Here's what he sounded like, in a very long interview (part of an oral history of science), with his unique discursive style: https://sounds.bl.uk/Oral-history/Science/021M-C1379X0009XX-0001V0.
Despite, or perhaps because of, his unusual style, I can't think of anyone who disliked him. They may not have liked his lectures, but they liked the man.
3:56pm on Tuesday, 3rd December, 2019:
Antony Gormley's work, Field for the British Isles, is on in Colchester at the moment, so I went to have a look.
Not quite the Teracotta Warriors, but still quite impressive. What I didn't know is that different types of clay had been used, so some patches were darker or lighter than others.
Nothing else there was worth looking at, mind you, but that's what happens when you build a gallery with curved walls that aren't vertical either.
4:07pm on Monday, 2nd December, 2019:
Sainsbury's has a display of Cadbury's chocolate bars with names on them.
The names of my wife and daughters don't appear.
My name, on the other hand...
8:34am on Monday, 2nd December, 2019:
The answer to yesterday's "guess the party" game is: Liberal Democrat.
The candidate has a foodbank role, is a trade union shop steward, has a Citizen's Advice Bureau role, is an NHS governor, is an experienced company secretary, is a former chair of school governors, is a member of the Royal British Legion, is a former CEO of the charity MIND and his current charity (not named) gained a national award from Charities Against Fraud.
It doesn't look as if he'll have enough time to be an MP, then.
According to the campaign literature, the Lib Dems came second in the local elections, "needing only 14.6% swing to win".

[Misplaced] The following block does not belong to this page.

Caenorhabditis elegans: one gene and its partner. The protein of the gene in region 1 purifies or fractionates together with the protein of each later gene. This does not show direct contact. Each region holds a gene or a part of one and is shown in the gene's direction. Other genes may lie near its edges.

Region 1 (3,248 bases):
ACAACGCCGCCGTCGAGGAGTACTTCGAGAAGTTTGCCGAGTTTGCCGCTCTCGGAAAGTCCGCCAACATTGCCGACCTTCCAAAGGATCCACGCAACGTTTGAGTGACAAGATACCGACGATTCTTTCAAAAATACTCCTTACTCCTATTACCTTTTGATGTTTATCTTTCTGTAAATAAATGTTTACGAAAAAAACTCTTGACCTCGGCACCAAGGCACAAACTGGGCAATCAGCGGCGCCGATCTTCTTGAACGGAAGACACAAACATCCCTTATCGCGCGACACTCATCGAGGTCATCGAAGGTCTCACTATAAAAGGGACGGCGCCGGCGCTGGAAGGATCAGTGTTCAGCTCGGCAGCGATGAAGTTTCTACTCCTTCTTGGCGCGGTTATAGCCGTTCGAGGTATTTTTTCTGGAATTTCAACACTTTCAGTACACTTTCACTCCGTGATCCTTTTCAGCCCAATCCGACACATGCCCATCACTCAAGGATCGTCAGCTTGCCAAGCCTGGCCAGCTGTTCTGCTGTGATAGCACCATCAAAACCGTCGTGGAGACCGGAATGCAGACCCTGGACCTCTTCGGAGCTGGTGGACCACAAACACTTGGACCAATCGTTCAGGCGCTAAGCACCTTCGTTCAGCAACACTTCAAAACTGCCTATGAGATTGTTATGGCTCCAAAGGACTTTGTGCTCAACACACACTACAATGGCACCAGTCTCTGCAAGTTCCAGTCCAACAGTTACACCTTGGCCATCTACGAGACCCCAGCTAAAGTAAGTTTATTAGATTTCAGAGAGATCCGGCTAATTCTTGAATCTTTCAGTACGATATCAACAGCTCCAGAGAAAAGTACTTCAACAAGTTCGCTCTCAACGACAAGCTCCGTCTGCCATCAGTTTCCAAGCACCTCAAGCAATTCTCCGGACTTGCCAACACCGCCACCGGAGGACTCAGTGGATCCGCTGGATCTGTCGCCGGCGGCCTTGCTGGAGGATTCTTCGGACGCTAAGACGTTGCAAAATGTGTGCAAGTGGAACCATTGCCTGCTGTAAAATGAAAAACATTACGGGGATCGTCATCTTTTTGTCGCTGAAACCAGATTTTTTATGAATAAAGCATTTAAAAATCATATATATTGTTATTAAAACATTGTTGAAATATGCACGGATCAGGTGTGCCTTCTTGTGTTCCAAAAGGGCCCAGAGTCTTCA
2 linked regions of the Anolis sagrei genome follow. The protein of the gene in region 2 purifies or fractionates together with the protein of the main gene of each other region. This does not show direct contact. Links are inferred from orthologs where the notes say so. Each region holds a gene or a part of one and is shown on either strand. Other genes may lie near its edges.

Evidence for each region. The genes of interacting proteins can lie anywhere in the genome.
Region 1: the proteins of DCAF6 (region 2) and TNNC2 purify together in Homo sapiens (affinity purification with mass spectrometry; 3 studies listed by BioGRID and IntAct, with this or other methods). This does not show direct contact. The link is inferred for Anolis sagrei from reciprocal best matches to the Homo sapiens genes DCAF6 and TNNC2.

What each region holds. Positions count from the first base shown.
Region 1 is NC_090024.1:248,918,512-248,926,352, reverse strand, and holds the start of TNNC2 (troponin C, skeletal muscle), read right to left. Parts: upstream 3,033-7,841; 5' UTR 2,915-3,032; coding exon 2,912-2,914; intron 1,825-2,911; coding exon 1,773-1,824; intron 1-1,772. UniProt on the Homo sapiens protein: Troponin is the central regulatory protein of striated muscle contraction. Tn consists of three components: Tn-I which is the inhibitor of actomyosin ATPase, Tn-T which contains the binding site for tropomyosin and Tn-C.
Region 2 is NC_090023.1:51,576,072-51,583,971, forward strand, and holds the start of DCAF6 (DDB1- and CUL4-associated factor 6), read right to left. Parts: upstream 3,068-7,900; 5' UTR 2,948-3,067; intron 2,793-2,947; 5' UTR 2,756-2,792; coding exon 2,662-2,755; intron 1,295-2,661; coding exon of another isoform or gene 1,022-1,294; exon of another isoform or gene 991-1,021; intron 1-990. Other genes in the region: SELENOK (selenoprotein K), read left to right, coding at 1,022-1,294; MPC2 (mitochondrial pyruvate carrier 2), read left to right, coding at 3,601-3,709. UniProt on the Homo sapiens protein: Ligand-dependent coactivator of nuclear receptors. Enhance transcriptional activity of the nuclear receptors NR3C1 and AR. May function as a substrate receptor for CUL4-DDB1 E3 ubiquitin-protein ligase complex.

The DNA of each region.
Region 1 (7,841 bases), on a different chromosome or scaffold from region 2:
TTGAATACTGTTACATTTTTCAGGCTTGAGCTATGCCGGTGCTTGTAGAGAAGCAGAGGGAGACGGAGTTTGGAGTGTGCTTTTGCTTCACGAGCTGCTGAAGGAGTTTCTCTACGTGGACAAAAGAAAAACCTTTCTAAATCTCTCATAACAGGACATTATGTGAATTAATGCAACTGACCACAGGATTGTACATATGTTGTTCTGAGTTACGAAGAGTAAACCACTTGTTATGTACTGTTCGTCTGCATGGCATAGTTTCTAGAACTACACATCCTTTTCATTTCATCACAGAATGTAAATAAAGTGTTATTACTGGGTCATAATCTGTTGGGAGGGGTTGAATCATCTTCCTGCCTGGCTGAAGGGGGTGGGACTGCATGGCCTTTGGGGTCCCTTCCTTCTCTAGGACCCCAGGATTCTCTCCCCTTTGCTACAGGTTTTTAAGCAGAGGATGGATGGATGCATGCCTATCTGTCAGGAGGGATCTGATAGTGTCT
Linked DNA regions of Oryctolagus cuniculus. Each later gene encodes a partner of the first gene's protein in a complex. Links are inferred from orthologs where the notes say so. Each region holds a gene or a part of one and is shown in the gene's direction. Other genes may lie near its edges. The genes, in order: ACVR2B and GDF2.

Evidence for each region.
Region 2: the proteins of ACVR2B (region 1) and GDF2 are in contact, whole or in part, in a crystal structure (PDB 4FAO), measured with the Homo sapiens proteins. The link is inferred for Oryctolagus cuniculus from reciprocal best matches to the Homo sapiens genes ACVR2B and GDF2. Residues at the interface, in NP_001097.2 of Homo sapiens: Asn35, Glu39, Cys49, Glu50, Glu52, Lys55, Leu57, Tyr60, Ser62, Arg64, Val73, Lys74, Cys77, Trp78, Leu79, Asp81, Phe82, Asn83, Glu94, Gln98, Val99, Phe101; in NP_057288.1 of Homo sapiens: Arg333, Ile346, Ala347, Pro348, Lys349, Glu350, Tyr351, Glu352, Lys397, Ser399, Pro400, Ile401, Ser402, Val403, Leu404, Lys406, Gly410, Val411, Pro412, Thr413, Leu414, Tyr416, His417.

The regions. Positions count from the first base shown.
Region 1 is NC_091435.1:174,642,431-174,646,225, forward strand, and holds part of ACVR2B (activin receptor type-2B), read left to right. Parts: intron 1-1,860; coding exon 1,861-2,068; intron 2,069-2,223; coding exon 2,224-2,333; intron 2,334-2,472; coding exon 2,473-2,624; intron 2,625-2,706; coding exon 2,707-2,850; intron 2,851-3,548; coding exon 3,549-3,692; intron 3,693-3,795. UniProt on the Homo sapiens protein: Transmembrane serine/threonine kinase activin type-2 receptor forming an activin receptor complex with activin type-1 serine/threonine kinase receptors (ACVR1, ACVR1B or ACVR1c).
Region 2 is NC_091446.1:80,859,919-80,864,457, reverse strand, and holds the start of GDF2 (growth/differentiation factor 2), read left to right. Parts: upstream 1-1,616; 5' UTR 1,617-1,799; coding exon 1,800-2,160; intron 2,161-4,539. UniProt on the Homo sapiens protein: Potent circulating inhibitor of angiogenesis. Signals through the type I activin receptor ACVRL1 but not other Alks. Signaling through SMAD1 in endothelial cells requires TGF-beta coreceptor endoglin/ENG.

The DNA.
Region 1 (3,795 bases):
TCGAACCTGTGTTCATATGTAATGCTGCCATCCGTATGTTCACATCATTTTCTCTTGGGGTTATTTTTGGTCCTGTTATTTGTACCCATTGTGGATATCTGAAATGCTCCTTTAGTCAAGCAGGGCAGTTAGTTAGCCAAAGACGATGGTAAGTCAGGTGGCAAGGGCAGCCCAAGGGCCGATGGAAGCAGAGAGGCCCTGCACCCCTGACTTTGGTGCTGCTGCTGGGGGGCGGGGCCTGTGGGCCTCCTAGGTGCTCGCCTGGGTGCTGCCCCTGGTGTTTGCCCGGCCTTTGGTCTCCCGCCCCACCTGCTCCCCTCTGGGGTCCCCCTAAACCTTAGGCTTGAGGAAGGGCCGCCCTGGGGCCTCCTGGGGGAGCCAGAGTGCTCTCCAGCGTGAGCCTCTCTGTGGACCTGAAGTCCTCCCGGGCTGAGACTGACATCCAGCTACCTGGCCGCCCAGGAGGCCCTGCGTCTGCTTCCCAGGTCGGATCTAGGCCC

Good luck with that, Lib Dems.
10:28am on Sunday, 1st December, 2019:
Our first piece of election literature came through the letterbox today.
Let's play "guess the party"! See if you can figure out for which political party this candidate is standing.
12:08am on Sunday, 1st December, 2019:
Amazon's discounts aren't always as incentivising as perhaps they could be.
11:42am on Saturday, 30th November, 2019:
Hmm, so it turns out that if you tell Amazon that you don't want it to remember your purchases, it really doesn't remember them.
12:21pm on Friday, 29th November, 2019:
There used to be a Player Types test on the Internet operated by GamerDNA, which was the longest-running online questionnaire until it was shut down a couple of years ago. It had been taken over 850,000 times when it ended. There are some replacements, of course, the most popular being the one by Matt Barr at http://matthewbarr.co.uk/bartle/.
These all test for the four-types model, though; the full model has eight types.
Well, there's now an eight-type test available on the MUDhalla web site here: https://mudhalla.net/test/bartle3d.php. They're looking for beta-testers, so feel free to rant at them if you try it out and doesn't meet your expectations.
Note that although the test is based on my work, as with the other online tests it isn't my work.